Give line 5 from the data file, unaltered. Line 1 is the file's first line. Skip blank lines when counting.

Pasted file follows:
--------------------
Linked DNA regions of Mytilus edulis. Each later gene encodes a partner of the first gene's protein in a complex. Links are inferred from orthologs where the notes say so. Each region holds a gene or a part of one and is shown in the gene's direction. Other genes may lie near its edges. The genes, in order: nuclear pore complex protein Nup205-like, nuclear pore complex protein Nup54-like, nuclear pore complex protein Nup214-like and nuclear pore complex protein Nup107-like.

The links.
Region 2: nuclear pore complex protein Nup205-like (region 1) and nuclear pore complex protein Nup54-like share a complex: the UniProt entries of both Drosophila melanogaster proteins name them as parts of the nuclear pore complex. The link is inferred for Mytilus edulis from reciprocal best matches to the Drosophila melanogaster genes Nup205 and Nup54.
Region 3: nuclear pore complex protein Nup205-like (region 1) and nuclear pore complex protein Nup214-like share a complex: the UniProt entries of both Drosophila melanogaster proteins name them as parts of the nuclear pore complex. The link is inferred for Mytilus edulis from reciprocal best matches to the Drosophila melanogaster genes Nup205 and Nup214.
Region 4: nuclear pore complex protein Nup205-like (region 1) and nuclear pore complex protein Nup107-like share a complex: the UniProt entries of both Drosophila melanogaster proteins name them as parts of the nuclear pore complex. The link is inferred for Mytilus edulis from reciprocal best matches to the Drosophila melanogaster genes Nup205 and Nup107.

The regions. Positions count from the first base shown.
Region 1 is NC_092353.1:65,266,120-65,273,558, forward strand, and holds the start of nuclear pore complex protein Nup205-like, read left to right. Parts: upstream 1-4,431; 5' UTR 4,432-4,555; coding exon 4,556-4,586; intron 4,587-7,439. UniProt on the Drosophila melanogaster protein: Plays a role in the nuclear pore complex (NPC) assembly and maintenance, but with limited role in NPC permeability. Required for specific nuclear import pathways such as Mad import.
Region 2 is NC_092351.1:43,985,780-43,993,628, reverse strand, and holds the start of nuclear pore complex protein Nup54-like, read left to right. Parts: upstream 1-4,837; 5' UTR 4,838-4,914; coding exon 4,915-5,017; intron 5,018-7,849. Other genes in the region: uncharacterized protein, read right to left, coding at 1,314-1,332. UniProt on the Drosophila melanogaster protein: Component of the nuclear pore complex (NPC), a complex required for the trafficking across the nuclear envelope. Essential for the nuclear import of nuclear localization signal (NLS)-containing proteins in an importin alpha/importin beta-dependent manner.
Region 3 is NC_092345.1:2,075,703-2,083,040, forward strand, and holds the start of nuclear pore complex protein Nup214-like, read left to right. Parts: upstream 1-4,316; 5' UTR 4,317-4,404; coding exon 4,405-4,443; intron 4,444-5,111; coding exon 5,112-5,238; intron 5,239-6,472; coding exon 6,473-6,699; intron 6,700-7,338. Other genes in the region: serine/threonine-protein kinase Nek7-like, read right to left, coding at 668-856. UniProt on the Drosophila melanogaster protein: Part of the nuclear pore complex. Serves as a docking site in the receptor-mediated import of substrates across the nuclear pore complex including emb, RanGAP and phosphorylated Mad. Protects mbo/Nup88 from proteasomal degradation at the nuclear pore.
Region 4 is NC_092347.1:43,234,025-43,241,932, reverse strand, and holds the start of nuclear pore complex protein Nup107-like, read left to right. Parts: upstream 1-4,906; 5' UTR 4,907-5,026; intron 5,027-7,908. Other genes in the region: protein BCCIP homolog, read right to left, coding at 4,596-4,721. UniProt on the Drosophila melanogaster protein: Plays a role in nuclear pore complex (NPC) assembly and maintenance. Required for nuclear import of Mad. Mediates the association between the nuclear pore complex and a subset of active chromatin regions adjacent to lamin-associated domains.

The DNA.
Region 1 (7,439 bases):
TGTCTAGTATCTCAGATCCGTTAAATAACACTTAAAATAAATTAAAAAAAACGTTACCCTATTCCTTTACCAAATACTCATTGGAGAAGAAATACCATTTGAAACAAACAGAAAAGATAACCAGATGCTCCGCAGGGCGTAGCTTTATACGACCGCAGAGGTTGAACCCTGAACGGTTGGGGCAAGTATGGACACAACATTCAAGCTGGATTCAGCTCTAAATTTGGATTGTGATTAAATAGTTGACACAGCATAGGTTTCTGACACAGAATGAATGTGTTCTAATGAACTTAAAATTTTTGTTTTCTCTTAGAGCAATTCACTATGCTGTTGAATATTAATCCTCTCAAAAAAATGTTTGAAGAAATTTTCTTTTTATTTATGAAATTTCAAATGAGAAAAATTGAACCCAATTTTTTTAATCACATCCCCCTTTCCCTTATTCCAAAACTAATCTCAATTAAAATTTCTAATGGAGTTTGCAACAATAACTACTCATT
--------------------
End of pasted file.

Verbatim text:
Region 4: nuclear pore complex protein Nup205-like (region 1) and nuclear pore complex protein Nup107-like share a complex: the UniProt entries of both Drosophila melanogaster proteins name them as parts of the nuclear pore complex. The link is inferred for Mytilus edulis from reciprocal best matches to the Drosophila melanogaster genes Nup205 and Nup107.